This may come as a shock, but private debt collectors can seize your stimulus check. Here’s what you need to know.
That $1,200 stimulus check may be gone faster than it arrived.
If you owe money for your private student loans, credit cards or medical bills, your stimulus check may be at risk. The CARES Act – the $2 trillion stimulus package to help provide financial relief to Americans in the wake of the COVID-19 pandemic – provides several protections against collection of most federal and state debt. For example, the CARES Act protects you against garnishment of wages, tax refunds, or Social Security, disability or veteran’s benefits to collect defaulted federal student loan debt or unpaid taxes through September 30, 2020.
Who’s At Risk
However, the CARES Act does not specifically prevent a private debt collector from grabbing your stimulus check to satisfy your unpaid medical bills, private student loans or credit card debt. Given this apparent “loophole” to protect seizure of outstanding debt, private debt collectors can legally seize a stimulus check to satisfy debt obligations through garnishment in a bank account, for example. According to the National Consumer Law Center, debt collection impacts approximately 71 million Americans, or about 1 in 3 adults. As a result, millions of Americans – particularly those who need this stimulus check for basic needs – could be deprived of their only source of income during the COVID-19 pandemic.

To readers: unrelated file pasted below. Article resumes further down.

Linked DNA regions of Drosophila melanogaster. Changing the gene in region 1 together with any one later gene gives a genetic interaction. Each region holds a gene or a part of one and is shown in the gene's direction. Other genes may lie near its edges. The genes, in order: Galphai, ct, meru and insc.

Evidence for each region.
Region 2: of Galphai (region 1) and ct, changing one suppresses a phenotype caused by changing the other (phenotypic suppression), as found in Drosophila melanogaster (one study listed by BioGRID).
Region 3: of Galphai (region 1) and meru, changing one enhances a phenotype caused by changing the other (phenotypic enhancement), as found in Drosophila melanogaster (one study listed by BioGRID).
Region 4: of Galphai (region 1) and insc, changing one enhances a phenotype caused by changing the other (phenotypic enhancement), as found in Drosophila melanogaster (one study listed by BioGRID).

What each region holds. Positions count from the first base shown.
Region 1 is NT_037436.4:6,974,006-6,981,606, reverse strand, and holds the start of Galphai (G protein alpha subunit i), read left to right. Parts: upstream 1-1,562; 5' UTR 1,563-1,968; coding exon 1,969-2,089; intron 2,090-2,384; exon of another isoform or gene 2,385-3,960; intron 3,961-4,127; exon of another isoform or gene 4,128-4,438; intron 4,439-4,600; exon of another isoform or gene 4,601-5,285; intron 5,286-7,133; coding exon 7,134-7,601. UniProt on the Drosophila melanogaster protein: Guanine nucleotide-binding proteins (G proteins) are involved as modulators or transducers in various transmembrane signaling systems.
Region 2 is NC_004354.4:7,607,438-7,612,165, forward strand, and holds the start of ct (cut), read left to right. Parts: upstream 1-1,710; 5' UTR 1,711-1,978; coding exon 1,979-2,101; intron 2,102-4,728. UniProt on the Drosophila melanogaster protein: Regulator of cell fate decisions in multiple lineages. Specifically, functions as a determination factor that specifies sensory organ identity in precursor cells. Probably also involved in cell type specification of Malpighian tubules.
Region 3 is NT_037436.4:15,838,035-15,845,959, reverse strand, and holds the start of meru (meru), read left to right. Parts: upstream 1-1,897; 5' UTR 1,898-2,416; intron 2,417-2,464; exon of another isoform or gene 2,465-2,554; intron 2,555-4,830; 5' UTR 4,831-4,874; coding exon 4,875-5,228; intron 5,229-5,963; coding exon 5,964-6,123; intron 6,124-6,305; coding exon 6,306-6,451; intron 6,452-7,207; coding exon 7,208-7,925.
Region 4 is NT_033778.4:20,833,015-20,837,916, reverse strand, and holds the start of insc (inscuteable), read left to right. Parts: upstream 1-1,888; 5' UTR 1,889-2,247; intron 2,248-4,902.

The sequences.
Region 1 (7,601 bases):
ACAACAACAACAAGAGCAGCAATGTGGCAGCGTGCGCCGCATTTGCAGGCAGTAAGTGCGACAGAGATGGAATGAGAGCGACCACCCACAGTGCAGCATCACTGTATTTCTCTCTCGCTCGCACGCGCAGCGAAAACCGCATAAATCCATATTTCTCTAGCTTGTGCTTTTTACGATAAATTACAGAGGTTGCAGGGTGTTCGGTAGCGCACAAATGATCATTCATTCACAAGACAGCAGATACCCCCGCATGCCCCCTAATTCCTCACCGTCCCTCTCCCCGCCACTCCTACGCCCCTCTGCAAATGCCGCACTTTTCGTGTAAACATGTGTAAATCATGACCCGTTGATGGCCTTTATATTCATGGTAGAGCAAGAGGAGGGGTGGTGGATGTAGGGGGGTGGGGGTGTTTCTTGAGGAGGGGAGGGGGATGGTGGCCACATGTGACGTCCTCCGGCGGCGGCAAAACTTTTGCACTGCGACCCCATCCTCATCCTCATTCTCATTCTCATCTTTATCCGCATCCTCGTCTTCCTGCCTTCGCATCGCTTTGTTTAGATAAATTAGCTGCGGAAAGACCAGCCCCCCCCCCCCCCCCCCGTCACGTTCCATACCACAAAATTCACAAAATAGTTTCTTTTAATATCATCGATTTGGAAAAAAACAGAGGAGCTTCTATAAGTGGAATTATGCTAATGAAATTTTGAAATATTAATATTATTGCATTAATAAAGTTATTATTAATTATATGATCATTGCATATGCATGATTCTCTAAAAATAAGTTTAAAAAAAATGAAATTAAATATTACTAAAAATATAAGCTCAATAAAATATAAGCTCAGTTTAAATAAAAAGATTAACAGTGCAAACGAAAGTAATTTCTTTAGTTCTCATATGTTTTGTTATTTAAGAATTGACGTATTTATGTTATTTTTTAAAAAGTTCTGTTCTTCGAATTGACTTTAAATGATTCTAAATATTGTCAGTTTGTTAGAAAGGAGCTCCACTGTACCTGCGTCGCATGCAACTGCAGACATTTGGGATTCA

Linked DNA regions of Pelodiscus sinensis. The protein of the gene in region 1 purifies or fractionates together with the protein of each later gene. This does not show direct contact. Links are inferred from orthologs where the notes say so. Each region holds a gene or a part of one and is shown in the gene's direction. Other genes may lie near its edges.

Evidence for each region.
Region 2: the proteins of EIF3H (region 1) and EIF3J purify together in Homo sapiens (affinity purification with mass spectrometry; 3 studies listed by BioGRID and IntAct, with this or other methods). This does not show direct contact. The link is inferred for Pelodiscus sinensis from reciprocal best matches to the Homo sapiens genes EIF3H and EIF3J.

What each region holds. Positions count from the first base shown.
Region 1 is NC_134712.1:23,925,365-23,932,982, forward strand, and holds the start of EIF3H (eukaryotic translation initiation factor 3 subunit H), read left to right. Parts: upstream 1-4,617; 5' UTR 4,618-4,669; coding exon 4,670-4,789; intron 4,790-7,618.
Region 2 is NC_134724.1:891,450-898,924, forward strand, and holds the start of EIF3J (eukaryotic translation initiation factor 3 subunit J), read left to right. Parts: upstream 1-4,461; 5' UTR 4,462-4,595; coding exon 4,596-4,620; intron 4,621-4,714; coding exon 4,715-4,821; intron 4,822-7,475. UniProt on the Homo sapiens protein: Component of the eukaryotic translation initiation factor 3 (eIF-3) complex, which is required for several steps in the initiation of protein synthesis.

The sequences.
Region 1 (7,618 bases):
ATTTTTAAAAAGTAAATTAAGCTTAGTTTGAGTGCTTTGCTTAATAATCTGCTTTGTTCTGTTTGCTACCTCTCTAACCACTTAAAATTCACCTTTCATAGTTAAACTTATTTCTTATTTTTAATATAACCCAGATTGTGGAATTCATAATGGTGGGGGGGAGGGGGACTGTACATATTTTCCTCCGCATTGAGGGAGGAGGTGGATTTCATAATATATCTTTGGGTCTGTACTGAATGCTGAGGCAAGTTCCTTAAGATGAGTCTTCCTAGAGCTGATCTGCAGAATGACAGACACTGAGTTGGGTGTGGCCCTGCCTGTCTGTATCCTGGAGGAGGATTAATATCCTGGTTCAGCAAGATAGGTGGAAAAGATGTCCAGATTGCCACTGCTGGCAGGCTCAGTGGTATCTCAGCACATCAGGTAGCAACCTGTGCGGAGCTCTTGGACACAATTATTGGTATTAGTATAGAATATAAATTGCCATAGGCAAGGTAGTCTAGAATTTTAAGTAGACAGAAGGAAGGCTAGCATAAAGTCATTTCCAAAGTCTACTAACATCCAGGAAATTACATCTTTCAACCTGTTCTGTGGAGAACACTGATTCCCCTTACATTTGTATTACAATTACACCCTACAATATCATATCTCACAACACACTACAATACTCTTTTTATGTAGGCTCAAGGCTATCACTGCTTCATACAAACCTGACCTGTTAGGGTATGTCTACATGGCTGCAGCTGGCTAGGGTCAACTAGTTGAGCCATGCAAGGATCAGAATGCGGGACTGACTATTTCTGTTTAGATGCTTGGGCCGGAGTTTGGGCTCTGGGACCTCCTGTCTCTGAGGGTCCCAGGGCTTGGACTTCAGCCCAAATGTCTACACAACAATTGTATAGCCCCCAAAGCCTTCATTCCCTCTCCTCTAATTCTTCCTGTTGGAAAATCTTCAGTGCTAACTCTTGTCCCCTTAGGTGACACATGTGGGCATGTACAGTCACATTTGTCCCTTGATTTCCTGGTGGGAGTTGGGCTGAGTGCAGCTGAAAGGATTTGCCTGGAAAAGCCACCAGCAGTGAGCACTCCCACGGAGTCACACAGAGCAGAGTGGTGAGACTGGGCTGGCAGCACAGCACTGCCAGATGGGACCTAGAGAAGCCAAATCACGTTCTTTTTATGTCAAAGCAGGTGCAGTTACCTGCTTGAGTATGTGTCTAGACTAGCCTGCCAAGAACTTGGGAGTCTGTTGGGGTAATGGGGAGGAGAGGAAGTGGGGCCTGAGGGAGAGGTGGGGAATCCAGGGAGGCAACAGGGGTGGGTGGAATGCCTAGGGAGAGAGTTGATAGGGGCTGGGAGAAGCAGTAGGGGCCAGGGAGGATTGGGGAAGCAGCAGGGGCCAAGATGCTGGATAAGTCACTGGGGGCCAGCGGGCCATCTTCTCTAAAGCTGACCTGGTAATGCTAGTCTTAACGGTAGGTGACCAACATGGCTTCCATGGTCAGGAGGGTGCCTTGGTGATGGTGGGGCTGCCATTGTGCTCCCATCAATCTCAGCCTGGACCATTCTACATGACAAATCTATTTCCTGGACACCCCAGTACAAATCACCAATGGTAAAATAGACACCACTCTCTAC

Will Stimulus Checks Be Protected From Debt Collection?
Governors from several states such as Washington, Illinois and Oregon have issued executive orders to prevent private debt collectors from seizing federal stimulus checks from people in their respective state. “Many Oregonians, through no fault of their own, are struggling to pay their bills, their rent, or even buy essentials like groceries and prescription drugs,” Oregon Governor Kate Brown said. “These recovery checks were meant to provide relief, not reward debt collection agencies for preying on Oregonians who have lost their livelihoods.”